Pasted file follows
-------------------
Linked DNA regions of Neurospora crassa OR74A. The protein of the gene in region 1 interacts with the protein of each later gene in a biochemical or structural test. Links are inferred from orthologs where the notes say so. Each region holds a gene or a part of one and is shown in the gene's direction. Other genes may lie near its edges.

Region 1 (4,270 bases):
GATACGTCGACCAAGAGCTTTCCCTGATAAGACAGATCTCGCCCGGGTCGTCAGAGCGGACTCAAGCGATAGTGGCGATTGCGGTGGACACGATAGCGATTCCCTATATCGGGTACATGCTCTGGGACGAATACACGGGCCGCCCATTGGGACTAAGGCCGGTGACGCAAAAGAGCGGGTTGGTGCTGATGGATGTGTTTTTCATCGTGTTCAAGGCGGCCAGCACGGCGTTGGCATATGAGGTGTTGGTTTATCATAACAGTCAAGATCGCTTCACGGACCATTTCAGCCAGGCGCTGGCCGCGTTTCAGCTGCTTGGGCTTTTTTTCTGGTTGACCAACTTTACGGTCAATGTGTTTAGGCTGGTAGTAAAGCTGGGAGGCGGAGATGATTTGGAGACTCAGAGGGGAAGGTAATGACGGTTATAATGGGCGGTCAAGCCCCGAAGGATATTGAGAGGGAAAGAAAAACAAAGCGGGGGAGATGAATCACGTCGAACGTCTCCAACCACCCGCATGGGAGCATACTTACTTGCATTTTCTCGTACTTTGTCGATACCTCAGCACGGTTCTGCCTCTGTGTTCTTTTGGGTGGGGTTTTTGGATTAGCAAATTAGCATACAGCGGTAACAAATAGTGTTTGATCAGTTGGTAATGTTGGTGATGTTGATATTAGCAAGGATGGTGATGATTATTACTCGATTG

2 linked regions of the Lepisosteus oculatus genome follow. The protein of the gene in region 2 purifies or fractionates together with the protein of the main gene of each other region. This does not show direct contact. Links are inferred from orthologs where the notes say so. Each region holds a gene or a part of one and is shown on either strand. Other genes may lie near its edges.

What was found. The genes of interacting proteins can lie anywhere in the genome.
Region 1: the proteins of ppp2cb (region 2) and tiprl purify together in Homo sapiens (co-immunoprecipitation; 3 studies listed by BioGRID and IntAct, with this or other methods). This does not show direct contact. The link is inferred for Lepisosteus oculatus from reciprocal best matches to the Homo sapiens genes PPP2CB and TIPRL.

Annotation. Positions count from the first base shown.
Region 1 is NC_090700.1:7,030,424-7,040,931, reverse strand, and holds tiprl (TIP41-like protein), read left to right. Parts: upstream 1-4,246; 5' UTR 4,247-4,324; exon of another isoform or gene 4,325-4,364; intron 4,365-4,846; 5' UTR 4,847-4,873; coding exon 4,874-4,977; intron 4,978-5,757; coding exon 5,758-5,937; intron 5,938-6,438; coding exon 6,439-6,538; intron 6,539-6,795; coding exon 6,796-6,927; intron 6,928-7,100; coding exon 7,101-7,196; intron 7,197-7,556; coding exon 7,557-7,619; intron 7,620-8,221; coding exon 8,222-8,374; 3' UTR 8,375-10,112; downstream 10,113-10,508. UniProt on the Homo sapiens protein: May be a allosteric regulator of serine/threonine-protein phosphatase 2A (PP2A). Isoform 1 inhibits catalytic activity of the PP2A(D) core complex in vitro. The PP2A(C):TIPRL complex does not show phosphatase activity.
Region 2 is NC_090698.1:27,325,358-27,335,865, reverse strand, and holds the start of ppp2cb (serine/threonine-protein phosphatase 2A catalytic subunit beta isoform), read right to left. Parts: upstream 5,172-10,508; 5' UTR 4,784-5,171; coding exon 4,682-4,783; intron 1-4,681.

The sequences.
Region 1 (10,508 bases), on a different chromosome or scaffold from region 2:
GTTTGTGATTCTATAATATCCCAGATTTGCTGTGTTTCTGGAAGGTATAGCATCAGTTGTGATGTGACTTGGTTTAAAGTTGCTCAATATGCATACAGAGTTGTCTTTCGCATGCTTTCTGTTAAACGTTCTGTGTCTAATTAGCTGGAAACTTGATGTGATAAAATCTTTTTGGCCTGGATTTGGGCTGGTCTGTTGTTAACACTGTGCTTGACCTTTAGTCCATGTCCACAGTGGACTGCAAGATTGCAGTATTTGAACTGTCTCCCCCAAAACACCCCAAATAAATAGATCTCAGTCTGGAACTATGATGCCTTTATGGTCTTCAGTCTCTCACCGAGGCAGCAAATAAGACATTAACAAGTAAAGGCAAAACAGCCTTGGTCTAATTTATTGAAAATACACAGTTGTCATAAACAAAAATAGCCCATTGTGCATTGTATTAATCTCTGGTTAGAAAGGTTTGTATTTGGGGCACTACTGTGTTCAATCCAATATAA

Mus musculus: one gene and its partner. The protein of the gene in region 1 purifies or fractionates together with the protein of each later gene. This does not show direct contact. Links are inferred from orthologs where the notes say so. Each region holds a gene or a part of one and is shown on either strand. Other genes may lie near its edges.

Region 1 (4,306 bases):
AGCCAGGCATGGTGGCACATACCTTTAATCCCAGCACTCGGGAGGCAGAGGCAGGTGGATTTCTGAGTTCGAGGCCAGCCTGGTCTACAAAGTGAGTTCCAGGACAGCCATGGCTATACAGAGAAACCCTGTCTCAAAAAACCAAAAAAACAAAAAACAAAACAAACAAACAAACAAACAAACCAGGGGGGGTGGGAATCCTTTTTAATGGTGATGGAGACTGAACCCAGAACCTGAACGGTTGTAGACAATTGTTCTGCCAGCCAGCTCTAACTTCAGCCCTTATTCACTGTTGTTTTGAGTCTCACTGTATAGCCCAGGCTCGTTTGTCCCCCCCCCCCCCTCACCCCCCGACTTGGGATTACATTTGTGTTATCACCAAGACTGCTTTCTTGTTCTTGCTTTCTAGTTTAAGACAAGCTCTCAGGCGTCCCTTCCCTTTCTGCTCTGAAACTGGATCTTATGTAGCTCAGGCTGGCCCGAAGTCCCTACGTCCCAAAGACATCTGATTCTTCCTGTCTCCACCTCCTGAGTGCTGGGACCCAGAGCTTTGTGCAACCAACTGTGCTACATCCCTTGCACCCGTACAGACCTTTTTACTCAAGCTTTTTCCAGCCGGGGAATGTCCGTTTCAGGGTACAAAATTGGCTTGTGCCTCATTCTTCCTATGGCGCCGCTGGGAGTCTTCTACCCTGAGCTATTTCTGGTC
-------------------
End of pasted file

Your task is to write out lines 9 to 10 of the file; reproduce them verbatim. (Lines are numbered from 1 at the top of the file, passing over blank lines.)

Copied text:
Region 2 is NC_090698.1:27,325,358-27,335,865, reverse strand, and holds the start of ppp2cb (serine/threonine-protein phosphatase 2A catalytic subunit beta isoform), read right to left. Parts: upstream 5,172-10,508; 5' UTR 4,784-5,171; coding exon 4,682-4,783; intron 1-4,681.

The sequences.